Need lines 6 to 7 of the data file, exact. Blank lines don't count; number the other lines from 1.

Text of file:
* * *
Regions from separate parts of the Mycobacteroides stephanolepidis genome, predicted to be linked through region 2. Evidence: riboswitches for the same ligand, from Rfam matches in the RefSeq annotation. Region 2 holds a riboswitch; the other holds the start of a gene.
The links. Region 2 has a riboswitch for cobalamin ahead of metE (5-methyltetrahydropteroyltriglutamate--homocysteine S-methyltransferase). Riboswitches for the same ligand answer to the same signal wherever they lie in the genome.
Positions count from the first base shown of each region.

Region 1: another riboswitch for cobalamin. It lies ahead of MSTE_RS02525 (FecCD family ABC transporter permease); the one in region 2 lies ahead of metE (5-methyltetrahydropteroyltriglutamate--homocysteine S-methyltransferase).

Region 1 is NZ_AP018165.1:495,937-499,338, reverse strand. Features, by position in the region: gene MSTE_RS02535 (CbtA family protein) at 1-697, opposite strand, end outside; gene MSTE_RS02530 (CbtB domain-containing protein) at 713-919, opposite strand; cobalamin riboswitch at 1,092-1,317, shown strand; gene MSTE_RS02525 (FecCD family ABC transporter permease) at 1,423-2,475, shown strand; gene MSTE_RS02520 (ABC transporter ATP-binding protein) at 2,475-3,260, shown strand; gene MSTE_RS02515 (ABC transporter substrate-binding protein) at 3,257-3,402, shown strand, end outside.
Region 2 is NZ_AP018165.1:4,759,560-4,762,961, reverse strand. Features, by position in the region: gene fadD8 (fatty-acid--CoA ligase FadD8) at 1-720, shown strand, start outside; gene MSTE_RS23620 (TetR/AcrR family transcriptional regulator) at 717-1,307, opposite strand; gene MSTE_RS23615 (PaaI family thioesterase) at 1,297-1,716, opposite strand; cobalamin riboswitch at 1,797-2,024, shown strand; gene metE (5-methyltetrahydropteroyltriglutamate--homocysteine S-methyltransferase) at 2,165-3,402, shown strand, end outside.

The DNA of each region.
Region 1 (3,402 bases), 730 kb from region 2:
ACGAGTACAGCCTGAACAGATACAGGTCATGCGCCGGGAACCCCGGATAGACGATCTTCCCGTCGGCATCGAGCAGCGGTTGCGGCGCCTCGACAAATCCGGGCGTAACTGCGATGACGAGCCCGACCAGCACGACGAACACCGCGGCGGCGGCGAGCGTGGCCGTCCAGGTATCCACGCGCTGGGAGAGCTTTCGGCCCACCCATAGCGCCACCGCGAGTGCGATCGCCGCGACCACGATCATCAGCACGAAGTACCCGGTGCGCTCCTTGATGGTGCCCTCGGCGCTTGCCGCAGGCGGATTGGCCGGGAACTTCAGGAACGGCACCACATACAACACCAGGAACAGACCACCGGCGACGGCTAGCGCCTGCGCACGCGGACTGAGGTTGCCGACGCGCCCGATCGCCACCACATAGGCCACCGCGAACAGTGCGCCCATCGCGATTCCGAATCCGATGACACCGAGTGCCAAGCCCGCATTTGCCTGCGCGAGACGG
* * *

Region 2 is NZ_AP018165.1:4,759,560-4,762,961, reverse strand. Features, by position in the region: gene fadD8 (fatty-acid--CoA ligase FadD8) at 1-720, shown strand, start outside; gene MSTE_RS23620 (TetR/AcrR family transcriptional regulator) at 717-1,307, opposite strand; gene MSTE_RS23615 (PaaI family thioesterase) at 1,297-1,716, opposite strand; cobalamin riboswitch at 1,797-2,024, shown strand; gene metE (5-methyltetrahydropteroyltriglutamate--homocysteine S-methyltransferase) at 2,165-3,402, shown strand, end outside.

The DNA of each region.